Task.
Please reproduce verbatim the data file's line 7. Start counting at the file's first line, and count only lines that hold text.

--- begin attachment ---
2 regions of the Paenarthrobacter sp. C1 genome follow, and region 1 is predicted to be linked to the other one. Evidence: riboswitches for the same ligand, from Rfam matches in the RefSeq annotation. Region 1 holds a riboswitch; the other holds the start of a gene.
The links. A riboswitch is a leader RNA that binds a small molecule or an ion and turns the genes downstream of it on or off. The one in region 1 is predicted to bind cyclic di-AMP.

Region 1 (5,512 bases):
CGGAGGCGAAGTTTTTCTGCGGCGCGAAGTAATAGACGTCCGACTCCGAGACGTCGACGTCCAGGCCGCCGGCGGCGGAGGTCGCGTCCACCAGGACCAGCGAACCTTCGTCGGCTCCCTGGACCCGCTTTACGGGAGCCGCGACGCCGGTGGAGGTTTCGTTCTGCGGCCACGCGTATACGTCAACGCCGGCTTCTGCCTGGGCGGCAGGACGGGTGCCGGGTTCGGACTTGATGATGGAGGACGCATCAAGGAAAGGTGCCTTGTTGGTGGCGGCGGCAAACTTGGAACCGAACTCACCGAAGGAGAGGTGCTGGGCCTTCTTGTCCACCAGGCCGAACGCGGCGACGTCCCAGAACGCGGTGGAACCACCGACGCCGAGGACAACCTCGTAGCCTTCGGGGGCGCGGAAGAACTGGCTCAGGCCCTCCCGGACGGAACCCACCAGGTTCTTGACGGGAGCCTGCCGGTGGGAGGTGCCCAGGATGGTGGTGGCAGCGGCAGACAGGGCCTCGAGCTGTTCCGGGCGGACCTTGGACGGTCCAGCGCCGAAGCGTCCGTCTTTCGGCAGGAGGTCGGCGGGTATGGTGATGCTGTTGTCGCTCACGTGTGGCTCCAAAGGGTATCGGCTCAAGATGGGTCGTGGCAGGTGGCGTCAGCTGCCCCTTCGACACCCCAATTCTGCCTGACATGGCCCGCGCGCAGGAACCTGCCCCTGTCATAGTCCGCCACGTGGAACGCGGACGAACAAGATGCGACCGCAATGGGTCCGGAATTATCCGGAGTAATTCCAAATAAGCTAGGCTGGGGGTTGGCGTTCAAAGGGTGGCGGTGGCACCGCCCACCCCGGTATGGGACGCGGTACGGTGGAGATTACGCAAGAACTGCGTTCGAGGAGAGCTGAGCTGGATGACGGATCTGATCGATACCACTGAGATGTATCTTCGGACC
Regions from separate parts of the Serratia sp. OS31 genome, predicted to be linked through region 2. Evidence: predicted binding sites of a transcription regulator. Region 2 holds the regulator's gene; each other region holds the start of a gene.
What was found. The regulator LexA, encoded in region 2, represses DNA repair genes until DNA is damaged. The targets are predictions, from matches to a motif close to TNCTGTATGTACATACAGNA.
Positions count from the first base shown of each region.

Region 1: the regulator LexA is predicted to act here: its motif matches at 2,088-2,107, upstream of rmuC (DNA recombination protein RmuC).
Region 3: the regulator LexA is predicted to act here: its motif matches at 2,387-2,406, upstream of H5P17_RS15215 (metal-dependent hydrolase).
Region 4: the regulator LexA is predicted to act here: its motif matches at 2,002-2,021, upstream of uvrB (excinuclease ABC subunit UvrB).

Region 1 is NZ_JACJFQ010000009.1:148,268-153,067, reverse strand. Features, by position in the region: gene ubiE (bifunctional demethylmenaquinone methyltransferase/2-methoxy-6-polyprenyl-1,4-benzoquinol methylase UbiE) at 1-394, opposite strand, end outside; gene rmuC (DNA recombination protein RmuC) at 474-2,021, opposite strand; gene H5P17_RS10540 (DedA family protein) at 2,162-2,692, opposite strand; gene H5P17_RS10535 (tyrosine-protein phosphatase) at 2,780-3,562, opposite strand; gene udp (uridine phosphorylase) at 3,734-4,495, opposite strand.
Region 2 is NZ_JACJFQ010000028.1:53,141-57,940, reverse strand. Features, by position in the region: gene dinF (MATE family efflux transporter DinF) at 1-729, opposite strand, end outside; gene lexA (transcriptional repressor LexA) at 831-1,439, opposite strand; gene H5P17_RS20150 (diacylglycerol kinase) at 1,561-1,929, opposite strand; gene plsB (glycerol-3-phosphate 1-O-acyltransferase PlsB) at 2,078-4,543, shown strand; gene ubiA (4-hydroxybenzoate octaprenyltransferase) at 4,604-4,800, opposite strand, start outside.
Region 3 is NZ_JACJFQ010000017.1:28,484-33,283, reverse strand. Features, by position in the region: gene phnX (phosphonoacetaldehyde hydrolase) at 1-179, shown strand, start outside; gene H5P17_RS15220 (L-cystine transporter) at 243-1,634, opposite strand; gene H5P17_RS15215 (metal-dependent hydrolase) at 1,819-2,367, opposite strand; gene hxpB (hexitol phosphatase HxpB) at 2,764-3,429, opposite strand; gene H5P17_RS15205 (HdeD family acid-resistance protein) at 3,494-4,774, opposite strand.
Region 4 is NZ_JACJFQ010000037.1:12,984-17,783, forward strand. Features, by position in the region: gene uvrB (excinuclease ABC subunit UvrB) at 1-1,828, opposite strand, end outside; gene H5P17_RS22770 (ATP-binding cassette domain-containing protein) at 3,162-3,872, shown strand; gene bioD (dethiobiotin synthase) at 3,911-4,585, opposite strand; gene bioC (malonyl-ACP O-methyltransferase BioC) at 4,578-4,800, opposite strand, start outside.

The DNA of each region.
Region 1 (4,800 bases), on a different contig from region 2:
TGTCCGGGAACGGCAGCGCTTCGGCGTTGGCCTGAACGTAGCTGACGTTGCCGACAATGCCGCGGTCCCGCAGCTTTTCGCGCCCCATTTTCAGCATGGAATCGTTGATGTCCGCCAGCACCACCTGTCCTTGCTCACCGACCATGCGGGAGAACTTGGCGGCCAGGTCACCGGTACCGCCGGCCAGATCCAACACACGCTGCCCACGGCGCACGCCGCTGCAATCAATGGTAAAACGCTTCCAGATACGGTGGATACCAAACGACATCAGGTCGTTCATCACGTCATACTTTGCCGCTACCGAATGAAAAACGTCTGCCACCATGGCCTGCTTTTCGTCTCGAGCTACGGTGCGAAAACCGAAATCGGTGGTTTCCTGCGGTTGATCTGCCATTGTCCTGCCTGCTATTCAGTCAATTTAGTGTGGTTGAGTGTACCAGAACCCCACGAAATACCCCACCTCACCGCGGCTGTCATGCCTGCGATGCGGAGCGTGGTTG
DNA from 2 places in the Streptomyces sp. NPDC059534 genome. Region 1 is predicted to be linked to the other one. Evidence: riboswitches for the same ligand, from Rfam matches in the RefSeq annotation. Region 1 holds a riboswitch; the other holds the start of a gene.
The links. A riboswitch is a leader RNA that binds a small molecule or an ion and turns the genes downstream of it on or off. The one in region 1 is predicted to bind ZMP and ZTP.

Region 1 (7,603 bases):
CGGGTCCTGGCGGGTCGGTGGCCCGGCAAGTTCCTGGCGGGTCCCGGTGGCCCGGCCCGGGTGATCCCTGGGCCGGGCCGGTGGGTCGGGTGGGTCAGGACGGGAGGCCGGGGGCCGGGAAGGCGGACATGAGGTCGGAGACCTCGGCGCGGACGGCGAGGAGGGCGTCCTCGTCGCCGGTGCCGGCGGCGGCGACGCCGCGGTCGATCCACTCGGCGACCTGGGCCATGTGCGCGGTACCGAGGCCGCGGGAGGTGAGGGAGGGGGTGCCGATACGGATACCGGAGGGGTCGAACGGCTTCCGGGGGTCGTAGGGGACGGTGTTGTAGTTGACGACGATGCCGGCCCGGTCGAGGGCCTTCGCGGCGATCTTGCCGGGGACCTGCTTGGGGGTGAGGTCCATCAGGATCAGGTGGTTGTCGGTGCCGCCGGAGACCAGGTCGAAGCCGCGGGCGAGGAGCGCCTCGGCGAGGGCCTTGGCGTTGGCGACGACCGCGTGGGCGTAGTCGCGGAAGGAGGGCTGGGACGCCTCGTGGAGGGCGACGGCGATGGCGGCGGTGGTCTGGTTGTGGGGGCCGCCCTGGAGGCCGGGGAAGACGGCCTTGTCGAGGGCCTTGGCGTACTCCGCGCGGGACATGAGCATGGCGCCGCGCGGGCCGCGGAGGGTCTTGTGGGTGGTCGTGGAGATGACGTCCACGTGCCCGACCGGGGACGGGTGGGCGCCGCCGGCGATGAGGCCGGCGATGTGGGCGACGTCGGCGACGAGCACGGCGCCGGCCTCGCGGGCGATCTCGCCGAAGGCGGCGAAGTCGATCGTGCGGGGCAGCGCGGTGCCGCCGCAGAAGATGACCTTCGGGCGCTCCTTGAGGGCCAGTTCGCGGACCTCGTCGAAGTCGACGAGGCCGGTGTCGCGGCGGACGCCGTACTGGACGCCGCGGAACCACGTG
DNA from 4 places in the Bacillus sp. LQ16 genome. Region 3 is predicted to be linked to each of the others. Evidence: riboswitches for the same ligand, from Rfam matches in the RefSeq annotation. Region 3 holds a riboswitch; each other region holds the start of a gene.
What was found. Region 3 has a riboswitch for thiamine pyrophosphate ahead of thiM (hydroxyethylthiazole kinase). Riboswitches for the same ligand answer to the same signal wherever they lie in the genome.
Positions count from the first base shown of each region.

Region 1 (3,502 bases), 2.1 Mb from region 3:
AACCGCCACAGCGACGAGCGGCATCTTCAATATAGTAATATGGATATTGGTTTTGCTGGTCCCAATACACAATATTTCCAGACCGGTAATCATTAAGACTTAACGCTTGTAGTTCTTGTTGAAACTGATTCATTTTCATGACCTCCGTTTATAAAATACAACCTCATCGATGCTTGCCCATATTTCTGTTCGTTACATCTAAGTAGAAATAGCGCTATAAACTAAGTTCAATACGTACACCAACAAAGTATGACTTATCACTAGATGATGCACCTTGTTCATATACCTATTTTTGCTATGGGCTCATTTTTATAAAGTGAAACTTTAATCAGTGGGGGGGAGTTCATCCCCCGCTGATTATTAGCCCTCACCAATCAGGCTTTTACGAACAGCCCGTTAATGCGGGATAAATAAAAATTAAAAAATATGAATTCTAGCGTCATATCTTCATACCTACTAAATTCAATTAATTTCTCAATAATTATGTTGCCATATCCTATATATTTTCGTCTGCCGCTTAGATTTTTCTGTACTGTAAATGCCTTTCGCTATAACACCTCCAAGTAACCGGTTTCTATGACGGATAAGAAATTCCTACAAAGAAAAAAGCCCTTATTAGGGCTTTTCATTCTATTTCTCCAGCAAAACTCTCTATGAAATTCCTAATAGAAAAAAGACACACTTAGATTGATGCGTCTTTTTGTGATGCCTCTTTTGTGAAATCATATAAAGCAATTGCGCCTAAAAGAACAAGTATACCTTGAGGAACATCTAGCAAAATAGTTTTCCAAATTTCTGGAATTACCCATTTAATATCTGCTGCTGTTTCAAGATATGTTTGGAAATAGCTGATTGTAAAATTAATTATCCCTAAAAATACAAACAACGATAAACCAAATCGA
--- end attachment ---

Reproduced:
Positions count from the first base shown of each region.